4. I definitely wouldn’t invest in this case. As the many commenters have already pointed out, the risks are really too great for a two year time period.

    Although, I would say to looking into government savings bonds. Even with a lost interest period, she could be earning between 1.5 and 2 percent and avoid paying any taxes since interest would go to qualified education spending. Doubling your interest and avoiding taxes at the same time is worth looking into.

  5. I would stick the money in an Ally savings account (currently .95%), or if you want you could go for I bonds or some other treasury bill. But really, 2 years is so short it doesn’t really matter.

    If you were talking about five years I would do some investing, but not for 2 years.

  6. I thought through almost the same question (for a different goal – a house and furnishings) and while I have a very good amount for a down payment and initial costs, I wanted to earn more than my ING account.

    I opened a brokerage account with Vanguard and you can purchase commission free ETFs. I am doing 70% in the total bond market etf and the rest in the the total stock market and international stock etfs. Hopefully, it will be low risk and at least a 4% return.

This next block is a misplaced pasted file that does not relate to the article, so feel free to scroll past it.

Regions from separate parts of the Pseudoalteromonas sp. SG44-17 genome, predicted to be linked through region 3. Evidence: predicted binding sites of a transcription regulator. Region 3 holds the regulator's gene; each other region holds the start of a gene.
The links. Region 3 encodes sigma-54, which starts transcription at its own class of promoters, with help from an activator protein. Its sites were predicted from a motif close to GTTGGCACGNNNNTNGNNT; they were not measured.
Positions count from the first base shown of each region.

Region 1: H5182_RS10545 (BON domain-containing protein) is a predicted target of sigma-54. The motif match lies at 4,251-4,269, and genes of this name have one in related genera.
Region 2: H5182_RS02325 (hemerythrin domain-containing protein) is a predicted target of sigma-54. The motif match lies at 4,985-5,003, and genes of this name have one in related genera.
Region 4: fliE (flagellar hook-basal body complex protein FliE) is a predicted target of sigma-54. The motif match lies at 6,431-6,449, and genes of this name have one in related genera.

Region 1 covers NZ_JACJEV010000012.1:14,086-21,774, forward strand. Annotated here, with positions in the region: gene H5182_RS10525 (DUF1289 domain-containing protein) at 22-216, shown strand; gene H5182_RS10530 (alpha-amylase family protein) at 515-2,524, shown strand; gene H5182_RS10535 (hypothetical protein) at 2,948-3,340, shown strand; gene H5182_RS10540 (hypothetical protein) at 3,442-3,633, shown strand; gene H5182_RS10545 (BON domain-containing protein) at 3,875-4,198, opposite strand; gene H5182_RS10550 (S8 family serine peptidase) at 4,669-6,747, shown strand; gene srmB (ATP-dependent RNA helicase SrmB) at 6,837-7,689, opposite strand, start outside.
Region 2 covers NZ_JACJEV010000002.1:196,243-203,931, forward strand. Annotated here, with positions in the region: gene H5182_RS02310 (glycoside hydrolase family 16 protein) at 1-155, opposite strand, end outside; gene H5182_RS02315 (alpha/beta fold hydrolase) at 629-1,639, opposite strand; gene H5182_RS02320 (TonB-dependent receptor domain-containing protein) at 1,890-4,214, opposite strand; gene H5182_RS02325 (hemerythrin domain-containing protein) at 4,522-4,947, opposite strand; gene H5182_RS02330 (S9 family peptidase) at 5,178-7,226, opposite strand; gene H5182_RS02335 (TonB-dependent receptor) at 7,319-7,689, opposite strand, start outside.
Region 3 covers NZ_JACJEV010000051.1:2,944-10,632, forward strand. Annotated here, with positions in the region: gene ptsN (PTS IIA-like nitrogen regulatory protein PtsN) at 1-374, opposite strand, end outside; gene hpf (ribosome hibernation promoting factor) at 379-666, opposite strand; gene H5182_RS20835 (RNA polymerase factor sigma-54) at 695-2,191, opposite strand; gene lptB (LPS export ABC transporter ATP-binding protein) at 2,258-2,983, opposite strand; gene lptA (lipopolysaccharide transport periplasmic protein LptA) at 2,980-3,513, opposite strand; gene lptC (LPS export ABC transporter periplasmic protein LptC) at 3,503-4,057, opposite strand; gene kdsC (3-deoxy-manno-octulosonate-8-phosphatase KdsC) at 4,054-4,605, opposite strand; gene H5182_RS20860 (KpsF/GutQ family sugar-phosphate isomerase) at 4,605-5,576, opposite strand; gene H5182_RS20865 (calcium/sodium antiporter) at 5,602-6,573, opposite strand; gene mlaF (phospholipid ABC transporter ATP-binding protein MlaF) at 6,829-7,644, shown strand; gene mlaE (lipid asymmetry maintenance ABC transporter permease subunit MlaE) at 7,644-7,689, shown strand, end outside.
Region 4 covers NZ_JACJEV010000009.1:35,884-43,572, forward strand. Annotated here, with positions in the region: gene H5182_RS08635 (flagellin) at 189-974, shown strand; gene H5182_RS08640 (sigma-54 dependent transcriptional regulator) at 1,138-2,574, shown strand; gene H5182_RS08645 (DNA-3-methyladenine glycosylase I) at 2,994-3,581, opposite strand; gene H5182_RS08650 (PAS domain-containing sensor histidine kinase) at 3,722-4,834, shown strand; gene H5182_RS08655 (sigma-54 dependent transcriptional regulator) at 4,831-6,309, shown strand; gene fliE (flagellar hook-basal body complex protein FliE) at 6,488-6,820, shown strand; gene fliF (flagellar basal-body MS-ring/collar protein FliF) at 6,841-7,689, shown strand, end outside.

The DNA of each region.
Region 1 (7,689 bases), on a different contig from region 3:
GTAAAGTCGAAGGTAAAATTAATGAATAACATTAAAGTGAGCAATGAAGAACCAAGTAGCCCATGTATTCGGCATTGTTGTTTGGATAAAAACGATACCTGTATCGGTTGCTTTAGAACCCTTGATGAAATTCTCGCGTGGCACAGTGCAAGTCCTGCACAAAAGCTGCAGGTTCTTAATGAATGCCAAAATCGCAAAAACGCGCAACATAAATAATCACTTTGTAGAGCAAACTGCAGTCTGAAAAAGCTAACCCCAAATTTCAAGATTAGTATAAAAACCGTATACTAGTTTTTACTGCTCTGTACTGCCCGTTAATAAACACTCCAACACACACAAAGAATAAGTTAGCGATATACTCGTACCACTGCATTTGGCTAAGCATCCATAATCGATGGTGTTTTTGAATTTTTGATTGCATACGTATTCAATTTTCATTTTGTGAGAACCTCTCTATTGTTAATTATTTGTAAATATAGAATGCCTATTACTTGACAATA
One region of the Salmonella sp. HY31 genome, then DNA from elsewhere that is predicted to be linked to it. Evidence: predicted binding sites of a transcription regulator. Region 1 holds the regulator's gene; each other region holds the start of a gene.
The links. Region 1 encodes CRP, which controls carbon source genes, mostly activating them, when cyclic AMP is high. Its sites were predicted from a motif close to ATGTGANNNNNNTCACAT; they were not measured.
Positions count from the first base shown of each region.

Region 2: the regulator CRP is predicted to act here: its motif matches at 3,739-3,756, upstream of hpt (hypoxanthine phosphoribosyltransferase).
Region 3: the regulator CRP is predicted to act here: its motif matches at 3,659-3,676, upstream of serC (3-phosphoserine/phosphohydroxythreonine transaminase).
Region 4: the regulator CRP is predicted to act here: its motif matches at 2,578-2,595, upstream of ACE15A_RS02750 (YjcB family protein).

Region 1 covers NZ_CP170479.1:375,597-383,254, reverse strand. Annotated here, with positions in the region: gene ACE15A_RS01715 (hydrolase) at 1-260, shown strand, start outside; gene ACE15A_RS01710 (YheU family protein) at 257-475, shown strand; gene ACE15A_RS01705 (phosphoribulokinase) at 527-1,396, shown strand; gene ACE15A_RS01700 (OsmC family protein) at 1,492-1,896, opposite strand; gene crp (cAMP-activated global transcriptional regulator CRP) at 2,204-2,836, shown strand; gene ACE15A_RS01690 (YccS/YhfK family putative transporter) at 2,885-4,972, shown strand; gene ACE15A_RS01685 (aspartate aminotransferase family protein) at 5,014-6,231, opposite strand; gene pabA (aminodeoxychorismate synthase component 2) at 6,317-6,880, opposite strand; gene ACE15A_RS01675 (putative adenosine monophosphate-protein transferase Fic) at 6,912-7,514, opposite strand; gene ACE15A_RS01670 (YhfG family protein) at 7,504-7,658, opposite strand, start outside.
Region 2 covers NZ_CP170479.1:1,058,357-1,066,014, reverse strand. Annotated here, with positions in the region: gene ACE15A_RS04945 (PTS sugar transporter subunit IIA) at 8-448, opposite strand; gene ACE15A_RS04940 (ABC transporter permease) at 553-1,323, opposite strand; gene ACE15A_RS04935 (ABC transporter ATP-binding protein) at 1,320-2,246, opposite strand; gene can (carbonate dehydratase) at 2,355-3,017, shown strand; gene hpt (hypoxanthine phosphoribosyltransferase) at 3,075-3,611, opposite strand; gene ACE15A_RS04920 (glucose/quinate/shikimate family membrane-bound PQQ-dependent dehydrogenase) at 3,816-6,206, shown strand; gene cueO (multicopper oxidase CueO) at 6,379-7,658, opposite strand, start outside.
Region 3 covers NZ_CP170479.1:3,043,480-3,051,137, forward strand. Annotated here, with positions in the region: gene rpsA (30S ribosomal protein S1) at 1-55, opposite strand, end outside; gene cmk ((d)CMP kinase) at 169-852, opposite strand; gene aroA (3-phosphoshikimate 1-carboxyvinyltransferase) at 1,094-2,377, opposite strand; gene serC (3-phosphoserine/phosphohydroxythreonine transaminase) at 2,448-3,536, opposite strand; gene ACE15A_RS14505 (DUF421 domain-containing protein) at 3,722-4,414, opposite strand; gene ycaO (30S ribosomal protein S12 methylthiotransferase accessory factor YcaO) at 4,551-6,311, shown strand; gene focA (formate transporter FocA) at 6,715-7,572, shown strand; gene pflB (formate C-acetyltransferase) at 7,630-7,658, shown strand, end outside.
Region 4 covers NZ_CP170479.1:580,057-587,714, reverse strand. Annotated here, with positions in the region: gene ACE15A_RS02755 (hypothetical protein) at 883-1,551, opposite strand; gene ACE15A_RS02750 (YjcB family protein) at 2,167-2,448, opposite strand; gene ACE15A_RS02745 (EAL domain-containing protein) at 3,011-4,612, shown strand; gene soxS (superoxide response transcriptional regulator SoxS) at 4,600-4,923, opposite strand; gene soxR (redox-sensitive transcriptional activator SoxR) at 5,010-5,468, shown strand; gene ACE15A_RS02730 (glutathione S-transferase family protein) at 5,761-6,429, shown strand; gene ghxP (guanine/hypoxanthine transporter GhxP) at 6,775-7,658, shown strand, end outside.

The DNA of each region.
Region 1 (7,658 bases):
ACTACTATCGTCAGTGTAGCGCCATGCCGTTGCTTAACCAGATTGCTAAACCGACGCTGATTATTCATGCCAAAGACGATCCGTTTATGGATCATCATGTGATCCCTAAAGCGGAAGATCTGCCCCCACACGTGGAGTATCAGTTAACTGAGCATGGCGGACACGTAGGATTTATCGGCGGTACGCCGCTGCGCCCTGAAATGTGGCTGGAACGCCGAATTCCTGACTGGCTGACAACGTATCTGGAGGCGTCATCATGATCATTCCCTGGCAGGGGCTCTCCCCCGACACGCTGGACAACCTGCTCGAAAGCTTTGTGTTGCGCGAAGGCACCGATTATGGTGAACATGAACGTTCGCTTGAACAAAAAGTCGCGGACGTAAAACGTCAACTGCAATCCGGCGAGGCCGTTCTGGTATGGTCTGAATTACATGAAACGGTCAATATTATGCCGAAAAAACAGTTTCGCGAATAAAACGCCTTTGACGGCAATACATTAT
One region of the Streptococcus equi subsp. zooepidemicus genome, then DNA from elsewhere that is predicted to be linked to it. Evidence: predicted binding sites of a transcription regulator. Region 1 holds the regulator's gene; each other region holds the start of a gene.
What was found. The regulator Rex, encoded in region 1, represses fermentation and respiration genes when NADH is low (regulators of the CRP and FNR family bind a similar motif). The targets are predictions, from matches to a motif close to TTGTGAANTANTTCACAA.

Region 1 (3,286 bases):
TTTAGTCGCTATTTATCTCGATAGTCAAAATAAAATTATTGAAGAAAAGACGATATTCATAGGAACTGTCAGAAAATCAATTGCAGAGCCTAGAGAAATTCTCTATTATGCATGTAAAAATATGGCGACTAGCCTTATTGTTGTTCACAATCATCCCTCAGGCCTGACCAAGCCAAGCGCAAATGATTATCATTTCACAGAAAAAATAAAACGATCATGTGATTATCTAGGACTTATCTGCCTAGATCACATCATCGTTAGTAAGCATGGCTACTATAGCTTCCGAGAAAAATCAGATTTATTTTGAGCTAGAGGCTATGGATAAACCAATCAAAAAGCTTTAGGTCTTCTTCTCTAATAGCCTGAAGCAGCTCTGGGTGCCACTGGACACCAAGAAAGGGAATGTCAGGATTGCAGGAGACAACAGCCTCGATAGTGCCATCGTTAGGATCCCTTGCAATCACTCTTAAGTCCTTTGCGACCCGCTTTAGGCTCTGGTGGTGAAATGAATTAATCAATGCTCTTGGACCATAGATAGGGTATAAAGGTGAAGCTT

7. I would say bonds or a bond fund. Such a short time period and the risk is too great fir obly a potential $1,000 of additional cash, unless you absolutely need that additional money for tuition, which it sounds like you don’t.

    Loved this article though, well thought out advice.

  8. I’ve been reading about Betterment in a number of posts and getting excited to open an account. Then I learned that I can’t because I’m not a resident of the US. I’m a Canadian citizen, but not a resident, and work in international development so I move around a lot (currently Solomon Islands, last year South Sudan). Any suggestions of similar online investing platforms that are as simple to use as Betterment but that I can actually access?